Is ‘squaw’ really an offensive name and to whom?

I noticed the common practice of stating with authority “what Native Americans think” or “what Native Americans find offensive.” Native Americans are no more a monolith than Caucasians or other races.

To the editor:

In your article, “Selectboard to consider name change for ‘offensive’ Squaw Peak Road,” reference was made to a press release where U.S. Secretary of the Interior Deb Haaland said, “The term [“squaw”] has historically been used as an offensive ethnic, racial, and sexist slur, particularly for Indigenous women.” You would think this would be a good point in Haaland’s press release to identify the term’s use in an offensive context, since its use as an offensive term is not widely known. The Secretary did not provide examples of “squaw” being used as a racial slur. When others try to show examples of how the word is used offensively, the examples seem extremely isolated and contrived. In my entire life, I have never heard the word “squaw” used in an intended offensive manner, as generally accepted racial epithets are. It is highly probable that you, the reader, have similarly not witnessed “squaw” being used as an epithet in everyday life.

As someone who knows a considerable number of Native Americans — far more than most people in Berkshire Country — I noticed the common practice of stating with authority “what Native Americans think” or “what Native Americans find offensive.” Native Americans are no more a monolith than Caucasians or other races. I have met many Native Americans who are not offended by the term “Indian” and even brandish T-shirts or hats with such statements as “Indian pride” or other messages including “Indian.”

As to the question, “Is the term ‘squaw’ offensive?,” I have spoken to a close Native American female friend of mine of 100-percent blood who might find the term “squaw” outdated, but not offensive. I wouldn’t say, “I called up my squaw friend the other day,” not so much because it would be offensive, but because it would sound weird. When I was talking about an old legend on the other hand, as I did once in a newspaper column about a man who jumped off Monument Mountain to commit suicide, I made a reference to the legend of the Indian “squaw” that jumped off the mountain. The use of the term “squaw” here seems more fitting, as would “Squaw Peak.” The term is invariably used only in reference to fables or someone who lived a long time ago, and it is in this honorific manner that roughly 650 places on federal lands make reference to “squaw.”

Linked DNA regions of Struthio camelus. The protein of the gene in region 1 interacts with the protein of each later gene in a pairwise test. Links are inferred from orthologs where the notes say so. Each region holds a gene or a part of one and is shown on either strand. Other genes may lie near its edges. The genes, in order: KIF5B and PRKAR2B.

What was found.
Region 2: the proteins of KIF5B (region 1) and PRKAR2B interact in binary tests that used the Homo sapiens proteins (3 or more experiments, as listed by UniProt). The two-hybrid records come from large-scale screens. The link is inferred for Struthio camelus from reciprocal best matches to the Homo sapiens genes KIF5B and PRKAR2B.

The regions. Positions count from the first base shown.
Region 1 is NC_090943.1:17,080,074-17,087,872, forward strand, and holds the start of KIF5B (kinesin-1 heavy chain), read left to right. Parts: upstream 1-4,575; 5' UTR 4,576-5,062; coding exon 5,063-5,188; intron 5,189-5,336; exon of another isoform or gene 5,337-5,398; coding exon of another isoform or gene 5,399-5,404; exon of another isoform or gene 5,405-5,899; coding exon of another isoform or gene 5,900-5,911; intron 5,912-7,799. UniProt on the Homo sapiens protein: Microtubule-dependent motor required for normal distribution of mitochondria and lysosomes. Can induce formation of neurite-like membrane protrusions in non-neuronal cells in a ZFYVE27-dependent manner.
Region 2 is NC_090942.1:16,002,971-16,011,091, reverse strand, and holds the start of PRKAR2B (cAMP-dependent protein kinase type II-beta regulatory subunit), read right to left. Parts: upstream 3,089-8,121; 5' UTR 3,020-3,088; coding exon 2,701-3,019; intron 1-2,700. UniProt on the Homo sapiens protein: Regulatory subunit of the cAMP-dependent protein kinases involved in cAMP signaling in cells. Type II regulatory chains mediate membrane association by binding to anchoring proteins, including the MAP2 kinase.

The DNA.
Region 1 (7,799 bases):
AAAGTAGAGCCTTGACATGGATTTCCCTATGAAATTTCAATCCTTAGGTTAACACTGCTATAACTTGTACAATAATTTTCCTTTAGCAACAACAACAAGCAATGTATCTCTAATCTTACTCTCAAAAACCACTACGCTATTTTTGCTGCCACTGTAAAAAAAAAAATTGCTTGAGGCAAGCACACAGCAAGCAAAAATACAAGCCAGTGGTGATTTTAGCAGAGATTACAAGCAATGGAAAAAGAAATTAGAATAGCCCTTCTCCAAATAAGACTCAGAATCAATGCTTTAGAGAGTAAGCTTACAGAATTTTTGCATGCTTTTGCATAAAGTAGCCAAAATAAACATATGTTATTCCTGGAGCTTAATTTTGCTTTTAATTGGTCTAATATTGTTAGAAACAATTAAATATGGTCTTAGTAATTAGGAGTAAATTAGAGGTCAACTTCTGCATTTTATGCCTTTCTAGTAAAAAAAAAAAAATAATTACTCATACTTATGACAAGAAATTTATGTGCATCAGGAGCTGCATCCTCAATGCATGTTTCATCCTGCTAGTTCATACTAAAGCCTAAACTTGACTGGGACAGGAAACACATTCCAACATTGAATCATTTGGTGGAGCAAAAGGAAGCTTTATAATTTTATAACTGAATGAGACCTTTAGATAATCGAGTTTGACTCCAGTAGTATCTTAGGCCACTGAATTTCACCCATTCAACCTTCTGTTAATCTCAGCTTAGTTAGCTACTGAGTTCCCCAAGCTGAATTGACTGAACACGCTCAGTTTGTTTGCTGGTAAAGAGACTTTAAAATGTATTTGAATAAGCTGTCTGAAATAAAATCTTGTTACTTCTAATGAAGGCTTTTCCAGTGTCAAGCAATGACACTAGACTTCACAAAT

The problem with maintaining that the word “squaw” is a racial epithet, is that unlike literally every other racial epithet in existence, the word was not only created by the very ethnic group it supposedly offends, it is being used in a way that the original ethnic group intended — to refer to a young, Native American woman. Being offended by “squaw” would be akin to being offended by other Native American words such as canoe, lacrosse, moose, or toboggan. These words are used in the way Native Americans intended to use them.  In fact, “squaw” is from the Massachusetts Native American tribe. (Massachusetts is one of several Algonquin family languages.)

One Native American electronic newspaper article (“The Word Squaw: Offensive or Not?,” Indian Country Today, March 23, 2017, updated September 13, 2018) concludes, “Most historians and linguists appear to be more supportive of a non-derogatory meaning” despite the fact that “the use of the word is still looked at as offensive to many others.” Ordinarily, I would never reference the race of an author, but I think mentioning the article was written in a Native American newspaper by a Native American author — Vincent Schilling, an Akwesasne Mohawk — should quickly dispense the claim of bias. I encourage everyone who has an interest in this subject to invest five minutes reading Mr. Schilling’s piece.

Debunking another misconception, Indian Country Today reports, “According to Dr. Marge Bruchac, an Abenaki historical consultant, Squaw means the totality of being female and the Algonquin version of the word ‘esqua’ ‘squa’ ‘skwa’ does not translate to a woman’s female anatomy.”

If people want to change the name of their street, have at it. But I think Indian Country’s conclusions are correct about the word “squaw.”

Rinaldo Del Gallo, III